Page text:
It's been a while since I've posted, and while there aren't a whole lot of good reasons, there are some reasons.
The main one was that my laptop, Bookley, appeared to have given up the ghost one Saturday morning. I awoke, preparing to do a few last-minute tweaks before heading off to Saturday gaming, but Bookley's video output seemed dead. Undeterred, I tried hooking him up to an external monitor, but still no luck. I didn't have the time to spend troubleshooting, so I resolved to work on it once I got home.
The more I tried to figure out what was wrong with Bookley, the more I became depressed. This just seemed the latest in a whole series of minor disappointments with the laptop and, by extension, the company that made it. For starters, I'd paid over $3000 for the machine when new, and included in that price was a three-year AppleCare plan, deciding that such a large investment in a computer was worth protecting. But while I registered the computer, I didn't realize that the AppleCare had to be registered seperately, and thus after about 18 months or so, my AppleCare ID had been retired as being 'unused' and assigned to a different machine. By that time, Apple was in the habit of registering all AppleCare plans at the store (probably to specifically avoid this problem); I later ended up purchasing my own replacement battery, when the battery replacement would otherwise have been under warranty, because while I could prove I'd purchased the plan, I didn't have an account against which the store could charge the warranty repair, and I couldn't get an account unless I found the original AppleCare registration card that came with my computer.
So, for nearly two months, I wrote Bookley off as a lost cause and tried to decide what my next computer would be. I'd since purchased both an iPhone and iPad, so I didn't really need a machine for basic e-mail and Internet tasks; instead, after inventorying the actual computer applications I was going to be using, I came to the conclusion that an inexpensive Windows machine would actually meet my needs and my budget, so I started looking at building my own.
Then, finally, seemingly on a whim, I took Bookley into the Apple Store where I'd bought it so that they could tell me, officially, what was wrong. It turned out that my MacBook Pro was one of the ones with faulty NVidia graphics processors, and that the repair would be free of charge, even though I didn't officially have a warranty. I settled in to wait for the repair to come back.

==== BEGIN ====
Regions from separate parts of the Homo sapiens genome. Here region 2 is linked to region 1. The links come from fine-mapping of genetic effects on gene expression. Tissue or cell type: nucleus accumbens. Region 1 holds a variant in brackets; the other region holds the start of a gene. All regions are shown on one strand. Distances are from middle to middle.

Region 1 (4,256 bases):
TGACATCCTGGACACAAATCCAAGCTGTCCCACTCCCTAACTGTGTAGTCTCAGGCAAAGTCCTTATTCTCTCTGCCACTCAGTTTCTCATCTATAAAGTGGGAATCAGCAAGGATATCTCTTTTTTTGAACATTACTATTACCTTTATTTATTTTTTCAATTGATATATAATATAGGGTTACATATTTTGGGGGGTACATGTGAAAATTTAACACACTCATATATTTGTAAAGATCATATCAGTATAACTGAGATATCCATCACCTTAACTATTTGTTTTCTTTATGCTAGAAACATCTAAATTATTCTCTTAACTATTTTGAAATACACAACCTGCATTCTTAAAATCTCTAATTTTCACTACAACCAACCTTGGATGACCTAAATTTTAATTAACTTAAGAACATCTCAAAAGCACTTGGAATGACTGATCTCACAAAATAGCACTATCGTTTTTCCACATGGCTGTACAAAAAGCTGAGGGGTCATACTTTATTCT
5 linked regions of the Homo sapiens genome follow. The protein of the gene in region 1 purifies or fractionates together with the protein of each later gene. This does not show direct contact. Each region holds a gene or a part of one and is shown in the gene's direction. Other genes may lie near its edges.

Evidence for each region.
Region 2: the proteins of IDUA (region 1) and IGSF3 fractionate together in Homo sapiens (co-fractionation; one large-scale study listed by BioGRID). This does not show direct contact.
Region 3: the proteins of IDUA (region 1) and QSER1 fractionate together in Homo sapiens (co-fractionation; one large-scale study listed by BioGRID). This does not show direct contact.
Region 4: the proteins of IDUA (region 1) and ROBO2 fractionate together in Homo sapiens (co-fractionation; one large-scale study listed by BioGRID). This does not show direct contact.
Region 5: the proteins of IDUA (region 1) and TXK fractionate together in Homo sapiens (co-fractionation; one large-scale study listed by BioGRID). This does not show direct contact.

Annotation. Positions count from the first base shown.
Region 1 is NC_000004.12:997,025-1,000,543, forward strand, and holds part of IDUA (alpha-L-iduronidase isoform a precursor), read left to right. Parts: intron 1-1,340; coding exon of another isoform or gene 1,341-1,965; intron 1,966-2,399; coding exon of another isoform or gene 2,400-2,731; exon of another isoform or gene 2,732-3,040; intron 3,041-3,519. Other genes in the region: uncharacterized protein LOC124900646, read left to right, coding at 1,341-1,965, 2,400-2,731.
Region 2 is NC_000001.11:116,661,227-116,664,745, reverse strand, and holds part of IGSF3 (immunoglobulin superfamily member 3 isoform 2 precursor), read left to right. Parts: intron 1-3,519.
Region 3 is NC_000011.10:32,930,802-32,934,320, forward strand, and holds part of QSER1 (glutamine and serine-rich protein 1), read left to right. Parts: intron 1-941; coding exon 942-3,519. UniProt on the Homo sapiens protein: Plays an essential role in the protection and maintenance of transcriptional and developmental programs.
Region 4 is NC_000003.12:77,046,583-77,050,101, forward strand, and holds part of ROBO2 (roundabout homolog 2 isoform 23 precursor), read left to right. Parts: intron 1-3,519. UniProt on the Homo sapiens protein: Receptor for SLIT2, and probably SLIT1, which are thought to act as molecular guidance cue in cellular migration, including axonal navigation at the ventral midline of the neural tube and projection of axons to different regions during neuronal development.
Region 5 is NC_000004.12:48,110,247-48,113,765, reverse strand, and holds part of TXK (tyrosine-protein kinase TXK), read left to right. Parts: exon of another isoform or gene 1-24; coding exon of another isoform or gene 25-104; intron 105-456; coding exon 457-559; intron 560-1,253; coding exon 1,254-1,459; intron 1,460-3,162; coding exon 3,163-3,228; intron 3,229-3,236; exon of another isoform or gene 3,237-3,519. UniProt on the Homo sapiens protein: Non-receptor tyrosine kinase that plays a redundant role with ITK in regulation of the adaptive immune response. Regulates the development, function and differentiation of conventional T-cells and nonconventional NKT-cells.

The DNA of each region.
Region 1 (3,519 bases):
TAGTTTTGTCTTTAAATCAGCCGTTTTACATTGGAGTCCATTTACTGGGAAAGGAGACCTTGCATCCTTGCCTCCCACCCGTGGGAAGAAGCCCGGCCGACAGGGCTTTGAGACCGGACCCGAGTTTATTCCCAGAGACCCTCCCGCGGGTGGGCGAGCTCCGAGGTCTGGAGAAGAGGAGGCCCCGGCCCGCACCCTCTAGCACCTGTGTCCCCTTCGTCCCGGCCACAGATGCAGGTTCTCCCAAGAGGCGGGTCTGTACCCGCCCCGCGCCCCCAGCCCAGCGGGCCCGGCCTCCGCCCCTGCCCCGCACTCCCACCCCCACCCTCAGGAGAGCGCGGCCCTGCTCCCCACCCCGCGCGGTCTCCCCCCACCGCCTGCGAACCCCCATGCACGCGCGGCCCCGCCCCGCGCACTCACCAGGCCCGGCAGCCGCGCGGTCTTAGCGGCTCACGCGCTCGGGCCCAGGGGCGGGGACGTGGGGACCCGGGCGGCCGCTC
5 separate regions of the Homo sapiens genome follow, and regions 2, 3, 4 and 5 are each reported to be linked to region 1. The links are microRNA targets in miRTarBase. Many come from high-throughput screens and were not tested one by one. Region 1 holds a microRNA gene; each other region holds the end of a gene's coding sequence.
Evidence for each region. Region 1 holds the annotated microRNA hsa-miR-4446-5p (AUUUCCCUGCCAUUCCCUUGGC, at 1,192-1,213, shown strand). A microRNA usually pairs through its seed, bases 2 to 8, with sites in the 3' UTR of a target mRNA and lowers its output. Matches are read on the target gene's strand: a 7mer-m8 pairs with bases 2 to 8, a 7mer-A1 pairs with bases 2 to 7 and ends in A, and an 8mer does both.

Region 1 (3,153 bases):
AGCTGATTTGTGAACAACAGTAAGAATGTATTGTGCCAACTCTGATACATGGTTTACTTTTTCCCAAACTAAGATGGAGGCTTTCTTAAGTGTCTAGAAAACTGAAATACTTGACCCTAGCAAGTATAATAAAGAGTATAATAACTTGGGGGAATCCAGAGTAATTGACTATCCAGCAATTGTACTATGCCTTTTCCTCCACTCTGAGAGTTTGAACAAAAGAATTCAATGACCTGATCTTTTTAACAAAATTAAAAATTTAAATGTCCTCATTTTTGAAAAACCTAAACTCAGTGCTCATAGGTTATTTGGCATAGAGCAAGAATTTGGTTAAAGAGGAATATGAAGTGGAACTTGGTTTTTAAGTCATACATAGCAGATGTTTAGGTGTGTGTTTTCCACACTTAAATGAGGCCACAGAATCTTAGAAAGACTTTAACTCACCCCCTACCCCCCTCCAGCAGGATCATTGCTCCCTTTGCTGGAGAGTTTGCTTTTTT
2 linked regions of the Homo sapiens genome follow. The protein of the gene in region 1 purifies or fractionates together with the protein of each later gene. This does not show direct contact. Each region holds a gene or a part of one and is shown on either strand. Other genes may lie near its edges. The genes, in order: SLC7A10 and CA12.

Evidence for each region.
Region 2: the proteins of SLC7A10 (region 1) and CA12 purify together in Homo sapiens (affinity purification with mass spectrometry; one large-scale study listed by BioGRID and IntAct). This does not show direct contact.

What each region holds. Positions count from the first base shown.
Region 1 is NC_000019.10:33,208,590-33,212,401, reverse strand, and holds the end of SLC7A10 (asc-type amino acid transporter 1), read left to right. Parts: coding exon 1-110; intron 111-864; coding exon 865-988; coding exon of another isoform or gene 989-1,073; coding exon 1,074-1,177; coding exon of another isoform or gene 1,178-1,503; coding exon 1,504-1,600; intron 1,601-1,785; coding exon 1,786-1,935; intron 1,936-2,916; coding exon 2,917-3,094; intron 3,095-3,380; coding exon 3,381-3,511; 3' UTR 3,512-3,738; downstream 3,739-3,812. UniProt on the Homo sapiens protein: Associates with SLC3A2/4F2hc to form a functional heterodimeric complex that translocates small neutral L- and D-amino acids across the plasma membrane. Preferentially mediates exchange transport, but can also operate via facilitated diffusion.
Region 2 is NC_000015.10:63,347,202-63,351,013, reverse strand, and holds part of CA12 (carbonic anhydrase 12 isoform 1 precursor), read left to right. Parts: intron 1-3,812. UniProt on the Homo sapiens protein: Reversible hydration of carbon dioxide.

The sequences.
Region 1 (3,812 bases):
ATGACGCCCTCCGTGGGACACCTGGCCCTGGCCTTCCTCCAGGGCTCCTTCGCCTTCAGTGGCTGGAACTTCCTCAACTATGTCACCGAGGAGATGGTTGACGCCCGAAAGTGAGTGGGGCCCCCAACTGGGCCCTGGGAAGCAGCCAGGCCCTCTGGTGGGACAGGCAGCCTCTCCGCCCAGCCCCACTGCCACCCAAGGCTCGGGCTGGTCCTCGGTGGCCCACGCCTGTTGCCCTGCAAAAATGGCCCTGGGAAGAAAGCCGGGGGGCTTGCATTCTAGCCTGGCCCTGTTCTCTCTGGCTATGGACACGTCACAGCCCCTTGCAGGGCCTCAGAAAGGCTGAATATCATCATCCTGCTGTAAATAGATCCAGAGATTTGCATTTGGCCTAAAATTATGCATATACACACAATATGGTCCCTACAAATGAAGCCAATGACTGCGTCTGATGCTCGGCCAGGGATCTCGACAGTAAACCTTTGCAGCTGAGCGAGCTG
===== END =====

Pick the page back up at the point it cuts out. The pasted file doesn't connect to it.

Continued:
While I was waiting, a leaking brake line turned into a full-on brake failure, which necessitated my taking in the Intrepid for service as well. This one I had to pay out of my own pocket for, though it was also a good excuse to get some needed work done on the front tie rod; all that appears to be left is to replace a leaky gasket on the gas tank (it leaks slightly when the tank is filled, but not otherwise) and replace the shocks and the car will seem nearly good as new.
Lastly, the week before all this happened, I celebrated a personal holiday I called My John Candy Day -- it was the day I was exactly as old as the comedian and actor John Candy when he died in his sleep on the set of the movie "Wagons East".
The combination of renewal represented by the return of Bookley and the refreshment of my car, plus the reminder of my own mortality produced by My John Candy Day has given me a much-needed opportunity to consider what I'm doing with my life.
It's funny, in both the humorous and strange senses; many people who've known me have seemed to assume that I'd do great things. From my own perspective, though, while I've been able to make some things that people assume are difficult look very easy, I've always understood that doing anything of significance and doing it well would require more work, dedication, and downright stick-to-it-ive-ness than I generally figured I had in me. As such, my life to date has been a string of brilliant ideas, hung on a line like glistening pearls, with long stretches of nothing but string between them.
I wish I could say this reflection has given me the inspiration to get up -- or buckle down -- and so something worthy of the gifts that have been bestowed upon me. One problem, though, is that I realize that people often say things, not because they believe them to be true, but because they believe you'd like them to be true; knowing that, I could never entirely trust any praise coming from someone I knew, and I never found myself impressed enough with my own abilities to try to argue the point with my own poorer self.
But, as the month ends, opportunities are knocking. National Novel Writing Month is about to begin, and while my last two attempts have been meager--or perhaps 'meager' is being too kind--there's a vague sense that this year could be different. I'm not considering doing it to impress someone or to insert myself into a social scene; I actually have a few ideas that, if I can choose one, might blossom into, well, not genius or probably even success, but at least a worthier effort than I've put together before.
Bookley's return also opens up the opportunity to record my third 'hobbyist audiobook'; I recorded David Foster Wallace's "A Supposedly Fun Thing I'll Never Do Again" as a Christmas present for an overseas friend, then followed up with Raymond Chandler's "The Simple Art of Murder" as more of a project I could 'show around'. C.S. Lewis's "The Screwtape Letters" are calling me next -- it would be the longest such project I've attempted, but is also the most interesting from a personal perspective.
Perhaps the key is simply realizing that these things are doable; that I control much more of the outcome than, say, trying to find a girlfriend or looking for a new job. Start with the things you can do. Go from there.
Let's see if I follow through.